PARTAB RAMCHAND | 3 JUNE, 2020
Balbir Singh - The Last Connect to The Golden Era of Indian Hockey
First there was Dhyan Chand. And then there was Balbir Singh (sr). There is no point in looking beyond these two as the greatest Indian hockey players ever. Indeed they were the world’s best during their time. The period they dominated – from the late 20s to the late 50s – was when Indian hockey ruled the world and predictably they were at the forefront.
If Dhyan Chand's wizardry was a source of joy in a colonised India, Balbir Singh's artistry was an inspiration for India in the immediate post-independence era. Indeed Balbir's magic inside the circle was such that opposition players could only shake their heads in amazement. Simply put, the iconic centre forward was one of India’s finest sporting icons.
In fact Balbir always maintained that the one moment which meant more to him than any other was when the national anthem was being played and the tricolor going up after India had defeated Britain 4-0 in the Olympic hockey final in London in 1948. ``I felt that I too was flying with the flag. The sense of patriotism that I felt was beyond any other feeling in the world’’ he said
The first gold was always going to be special but then Balbir won two more at Helsinki in 1952 and Melbourne in 1956 when he led the Indian team that defeated Pakistan 1-0 in the final. He thus emulated Dhyan Chand who had also won three gold medals wih the Indian team emerging triumphant at Amsterdam in 1938, Los Angeles in 1932 and Berlin in 1936. Balbir in fact fittingly titled his autobiography ``The Golden Hat-trick’’. He also won a silver medal at the Asian Games at Tokyo before calling it a day.
Balbir’s world record for most goals scored by an individual in the hockey final of the Olympics still remains unbeaten. He scored five goals in India's 6-1 victory over the Netherlands in the gold medal match at Helsinki.
Almost equal to Dhyan Chand in skill and artistry, Balbir was the last connect to the golden era of Indian hockey. Nostalgia is what that era evokes, a time when Balbir and Dhyan Chand became symbols of India's dominance in international hockey. Indeed it was Balbir who carried forward the original wizard’s legacy.
Balbir and Dhyan Chand never played together at the international level but the comparisons were constant and the former acknowledged how as a schoolboy he felt inspired by watching the original icon. ``But there is no comparison at all’’ maintained Ajitpal Singh captain of the 1975 World Cup winning team. ``The two were at par in all departments. They were both immensely skilful centre forwards and were both three time winners of the Olympic gold medal. The only difference was that both played in different eras," he said.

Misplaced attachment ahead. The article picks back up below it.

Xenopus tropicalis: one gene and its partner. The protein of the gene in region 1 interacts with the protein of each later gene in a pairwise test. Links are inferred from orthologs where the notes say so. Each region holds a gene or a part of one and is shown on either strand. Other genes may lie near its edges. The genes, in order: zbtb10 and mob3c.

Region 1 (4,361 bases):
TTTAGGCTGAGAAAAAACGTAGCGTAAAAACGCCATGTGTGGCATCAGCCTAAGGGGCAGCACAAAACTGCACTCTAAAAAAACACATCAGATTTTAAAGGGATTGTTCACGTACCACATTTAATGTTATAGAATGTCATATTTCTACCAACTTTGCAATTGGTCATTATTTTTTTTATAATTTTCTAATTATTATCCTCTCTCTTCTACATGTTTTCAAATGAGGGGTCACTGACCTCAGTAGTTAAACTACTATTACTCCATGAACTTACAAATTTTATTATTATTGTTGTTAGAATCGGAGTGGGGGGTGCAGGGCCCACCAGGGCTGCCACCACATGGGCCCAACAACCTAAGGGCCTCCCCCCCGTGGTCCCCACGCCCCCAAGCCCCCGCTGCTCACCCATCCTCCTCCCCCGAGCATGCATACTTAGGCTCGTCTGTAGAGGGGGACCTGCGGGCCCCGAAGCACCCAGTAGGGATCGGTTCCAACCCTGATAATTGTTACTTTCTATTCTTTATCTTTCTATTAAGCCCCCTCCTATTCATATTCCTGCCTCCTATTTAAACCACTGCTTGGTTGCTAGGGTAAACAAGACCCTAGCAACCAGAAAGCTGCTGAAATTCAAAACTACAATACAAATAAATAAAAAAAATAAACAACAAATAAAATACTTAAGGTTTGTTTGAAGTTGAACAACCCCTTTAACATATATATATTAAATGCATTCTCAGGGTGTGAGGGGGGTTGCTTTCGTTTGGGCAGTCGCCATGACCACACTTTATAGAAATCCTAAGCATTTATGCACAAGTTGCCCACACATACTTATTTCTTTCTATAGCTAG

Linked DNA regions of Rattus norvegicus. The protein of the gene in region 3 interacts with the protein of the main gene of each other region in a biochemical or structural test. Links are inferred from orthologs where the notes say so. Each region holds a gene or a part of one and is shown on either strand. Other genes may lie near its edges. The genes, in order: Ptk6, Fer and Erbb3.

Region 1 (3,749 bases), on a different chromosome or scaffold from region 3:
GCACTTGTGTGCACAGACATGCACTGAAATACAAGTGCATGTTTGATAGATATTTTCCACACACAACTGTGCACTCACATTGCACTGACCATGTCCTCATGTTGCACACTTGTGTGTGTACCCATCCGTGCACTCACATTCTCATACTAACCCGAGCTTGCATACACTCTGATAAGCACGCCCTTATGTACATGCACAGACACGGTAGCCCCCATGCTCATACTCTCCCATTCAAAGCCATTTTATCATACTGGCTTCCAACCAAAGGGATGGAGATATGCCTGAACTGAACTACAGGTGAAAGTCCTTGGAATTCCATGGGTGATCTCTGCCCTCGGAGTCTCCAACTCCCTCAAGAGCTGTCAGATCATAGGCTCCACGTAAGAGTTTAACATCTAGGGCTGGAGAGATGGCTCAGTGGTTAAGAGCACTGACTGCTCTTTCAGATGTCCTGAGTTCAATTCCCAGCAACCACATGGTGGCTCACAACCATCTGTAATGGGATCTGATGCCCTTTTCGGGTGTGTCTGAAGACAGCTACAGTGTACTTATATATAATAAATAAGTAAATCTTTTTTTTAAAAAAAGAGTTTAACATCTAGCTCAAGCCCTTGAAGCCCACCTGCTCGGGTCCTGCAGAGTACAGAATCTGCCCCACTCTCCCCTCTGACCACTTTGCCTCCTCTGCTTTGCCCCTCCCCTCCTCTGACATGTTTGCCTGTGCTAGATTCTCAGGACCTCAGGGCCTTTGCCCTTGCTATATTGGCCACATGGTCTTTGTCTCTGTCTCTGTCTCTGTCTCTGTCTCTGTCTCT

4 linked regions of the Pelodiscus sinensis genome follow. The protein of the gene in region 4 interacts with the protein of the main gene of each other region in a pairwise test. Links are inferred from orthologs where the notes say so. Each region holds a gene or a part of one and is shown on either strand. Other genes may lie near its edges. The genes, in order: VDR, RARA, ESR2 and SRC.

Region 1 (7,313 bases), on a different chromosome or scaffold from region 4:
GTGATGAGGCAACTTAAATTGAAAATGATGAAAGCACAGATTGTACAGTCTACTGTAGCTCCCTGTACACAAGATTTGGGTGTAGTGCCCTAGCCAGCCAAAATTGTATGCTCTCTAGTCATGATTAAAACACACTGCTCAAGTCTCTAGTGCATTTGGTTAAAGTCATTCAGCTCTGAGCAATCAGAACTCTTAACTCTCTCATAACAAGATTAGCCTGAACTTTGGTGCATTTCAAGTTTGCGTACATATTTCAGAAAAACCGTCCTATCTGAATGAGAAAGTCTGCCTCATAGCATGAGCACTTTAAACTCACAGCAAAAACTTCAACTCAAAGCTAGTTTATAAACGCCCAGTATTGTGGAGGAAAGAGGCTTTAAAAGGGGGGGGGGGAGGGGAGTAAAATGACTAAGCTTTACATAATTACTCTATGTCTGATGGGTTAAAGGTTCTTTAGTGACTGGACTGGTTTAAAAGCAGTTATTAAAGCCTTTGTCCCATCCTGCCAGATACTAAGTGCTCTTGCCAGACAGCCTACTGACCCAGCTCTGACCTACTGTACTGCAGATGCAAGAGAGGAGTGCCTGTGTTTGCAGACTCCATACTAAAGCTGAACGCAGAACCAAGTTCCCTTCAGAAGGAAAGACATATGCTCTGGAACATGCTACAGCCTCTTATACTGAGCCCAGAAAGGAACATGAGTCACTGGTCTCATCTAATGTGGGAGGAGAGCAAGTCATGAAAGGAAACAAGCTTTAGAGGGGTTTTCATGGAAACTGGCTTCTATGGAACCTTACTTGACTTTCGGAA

"Many Balbirs came and went in Indian hockey but none could match him and his achievements," said Ajitpal, talking about the incredible journey of the legend who was admired for his warmth and the willingness to share his experience with anyone who cared to ask. He would love to talk about hockey and was a walking encyclopedia.
In 1957 Balbir was the first sportsman to be conferred with the Padma Shri award but that was all the recognition he could get despite his countless achievements as a player and later as coach and manager.
After his retirement, Balbir was involved with coaching and mentored the Indian team that won a bronze medal at the 1971 World Cup. Four years later, he became the manager of India's only World Cup winning side in Kuala Lumpur. He was particularly proud of that achievement.
A prolific goal getter, Balbir scored 246 goals in 61 matches for the country in an 11-year international career. Of India’s 13 goals at the Helsinki Olympics Balbir scored nine including a hat-trick against Britain in the semifinal. Balbir’s goal tally for India in the Olympics was 22. Under his captaincy India scored 38 goals without conceding even one while winning the gold medal at Melbourne. He is the only Indian to have the honour of being the flag bearer at the opening ceremony of two Olympics – Helsinki and Melbourne.
Balbir's relationship with the sport, in fact, went beyond the goals and the trophies. It was like a timeless love affair, one that he described vividly in his autobiography. "Her love for me was eternal. Our love blossomed in London. We married in Helsinki and honeymooned in Melbourne. After a period of 11 long years (from the 1964 Tokyo Olympics), she returned to me as fresh, as gay, as charming as she ever was," he spoke of hockey, the one true love of his life. "This time she took me to Kuala Lumpur and we were again top of the world. I am waiting for her -- my hockey fairy."
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